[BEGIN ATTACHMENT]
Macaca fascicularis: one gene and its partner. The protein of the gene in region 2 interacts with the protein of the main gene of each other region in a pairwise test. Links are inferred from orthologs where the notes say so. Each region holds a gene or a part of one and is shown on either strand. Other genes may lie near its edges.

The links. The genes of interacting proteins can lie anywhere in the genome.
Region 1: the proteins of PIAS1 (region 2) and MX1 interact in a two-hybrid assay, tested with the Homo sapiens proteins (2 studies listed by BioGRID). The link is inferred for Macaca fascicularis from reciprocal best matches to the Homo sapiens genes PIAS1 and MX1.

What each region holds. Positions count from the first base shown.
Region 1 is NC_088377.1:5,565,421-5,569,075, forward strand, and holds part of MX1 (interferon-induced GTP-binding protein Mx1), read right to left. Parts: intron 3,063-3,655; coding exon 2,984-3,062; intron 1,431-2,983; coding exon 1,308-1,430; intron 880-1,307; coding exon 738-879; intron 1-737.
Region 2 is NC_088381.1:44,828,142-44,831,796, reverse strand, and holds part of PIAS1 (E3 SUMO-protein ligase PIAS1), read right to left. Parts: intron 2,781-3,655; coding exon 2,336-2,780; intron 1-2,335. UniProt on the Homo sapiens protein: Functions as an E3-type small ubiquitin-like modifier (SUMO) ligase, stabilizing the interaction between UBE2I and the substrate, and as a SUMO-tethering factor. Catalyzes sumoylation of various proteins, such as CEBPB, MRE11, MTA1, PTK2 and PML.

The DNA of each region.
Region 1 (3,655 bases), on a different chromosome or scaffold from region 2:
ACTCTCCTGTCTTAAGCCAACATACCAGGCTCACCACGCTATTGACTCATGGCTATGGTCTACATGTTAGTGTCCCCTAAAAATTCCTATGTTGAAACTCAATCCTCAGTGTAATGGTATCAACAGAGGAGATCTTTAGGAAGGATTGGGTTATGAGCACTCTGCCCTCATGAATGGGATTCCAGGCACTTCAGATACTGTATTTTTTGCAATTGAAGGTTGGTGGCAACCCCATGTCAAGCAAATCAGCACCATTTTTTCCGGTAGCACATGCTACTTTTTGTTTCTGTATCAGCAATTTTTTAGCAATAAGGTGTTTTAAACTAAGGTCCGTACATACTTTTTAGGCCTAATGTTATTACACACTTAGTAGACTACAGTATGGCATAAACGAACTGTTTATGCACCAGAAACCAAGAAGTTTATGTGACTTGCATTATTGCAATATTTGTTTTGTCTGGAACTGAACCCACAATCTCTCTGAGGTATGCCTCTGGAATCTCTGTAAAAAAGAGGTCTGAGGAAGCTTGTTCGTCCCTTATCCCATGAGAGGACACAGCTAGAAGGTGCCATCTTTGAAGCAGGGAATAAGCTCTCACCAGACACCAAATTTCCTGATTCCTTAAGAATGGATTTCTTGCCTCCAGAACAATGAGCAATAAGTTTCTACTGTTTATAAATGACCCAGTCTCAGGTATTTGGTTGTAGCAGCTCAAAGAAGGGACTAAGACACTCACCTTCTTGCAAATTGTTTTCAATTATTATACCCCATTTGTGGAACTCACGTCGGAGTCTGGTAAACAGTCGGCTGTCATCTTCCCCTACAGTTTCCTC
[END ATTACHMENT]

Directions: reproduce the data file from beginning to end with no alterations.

Macaca fascicularis: one gene and its partner. The protein of the gene in region 2 interacts with the protein of the main gene of each other region in a pairwise test. Links are inferred from orthologs where the notes say so. Each region holds a gene or a part of one and is shown on either strand. Other genes may lie near its edges.

The links. The genes of interacting proteins can lie anywhere in the genome.
Region 1: the proteins of PIAS1 (region 2) and MX1 interact in a two-hybrid assay, tested with the Homo sapiens proteins (2 studies listed by BioGRID). The link is inferred for Macaca fascicularis from reciprocal best matches to the Homo sapiens genes PIAS1 and MX1.

What each region holds. Positions count from the first base shown.
Region 1 is NC_088377.1:5,565,421-5,569,075, forward strand, and holds part of MX1 (interferon-induced GTP-binding protein Mx1), read right to left. Parts: intron 3,063-3,655; coding exon 2,984-3,062; intron 1,431-2,983; coding exon 1,308-1,430; intron 880-1,307; coding exon 738-879; intron 1-737.
Region 2 is NC_088381.1:44,828,142-44,831,796, reverse strand, and holds part of PIAS1 (E3 SUMO-protein ligase PIAS1), read right to left. Parts: intron 2,781-3,655; coding exon 2,336-2,780; intron 1-2,335. UniProt on the Homo sapiens protein: Functions as an E3-type small ubiquitin-like modifier (SUMO) ligase, stabilizing the interaction between UBE2I and the substrate, and as a SUMO-tethering factor. Catalyzes sumoylation of various proteins, such as CEBPB, MRE11, MTA1, PTK2 and PML.

The DNA of each region.
Region 1 (3,655 bases), on a different chromosome or scaffold from region 2:
ACTCTCCTGTCTTAAGCCAACATACCAGGCTCACCACGCTATTGACTCATGGCTATGGTCTACATGTTAGTGTCCCCTAAAAATTCCTATGTTGAAACTCAATCCTCAGTGTAATGGTATCAACAGAGGAGATCTTTAGGAAGGATTGGGTTATGAGCACTCTGCCCTCATGAATGGGATTCCAGGCACTTCAGATACTGTATTTTTTGCAATTGAAGGTTGGTGGCAACCCCATGTCAAGCAAATCAGCACCATTTTTTCCGGTAGCACATGCTACTTTTTGTTTCTGTATCAGCAATTTTTTAGCAATAAGGTGTTTTAAACTAAGGTCCGTACATACTTTTTAGGCCTAATGTTATTACACACTTAGTAGACTACAGTATGGCATAAACGAACTGTTTATGCACCAGAAACCAAGAAGTTTATGTGACTTGCATTATTGCAATATTTGTTTTGTCTGGAACTGAACCCACAATCTCTCTGAGGTATGCCTCTGGAATCTCTGTAAAAAAGAGGTCTGAGGAAGCTTGTTCGTCCCTTATCCCATGAGAGGACACAGCTAGAAGGTGCCATCTTTGAAGCAGGGAATAAGCTCTCACCAGACACCAAATTTCCTGATTCCTTAAGAATGGATTTCTTGCCTCCAGAACAATGAGCAATAAGTTTCTACTGTTTATAAATGACCCAGTCTCAGGTATTTGGTTGTAGCAGCTCAAAGAAGGGACTAAGACACTCACCTTCTTGCAAATTGTTTTCAATTATTATACCCCATTTGTGGAACTCACGTCGGAGTCTGGTAAACAGTCGGCTGTCATCTTCCCCTACAGTTTCCTC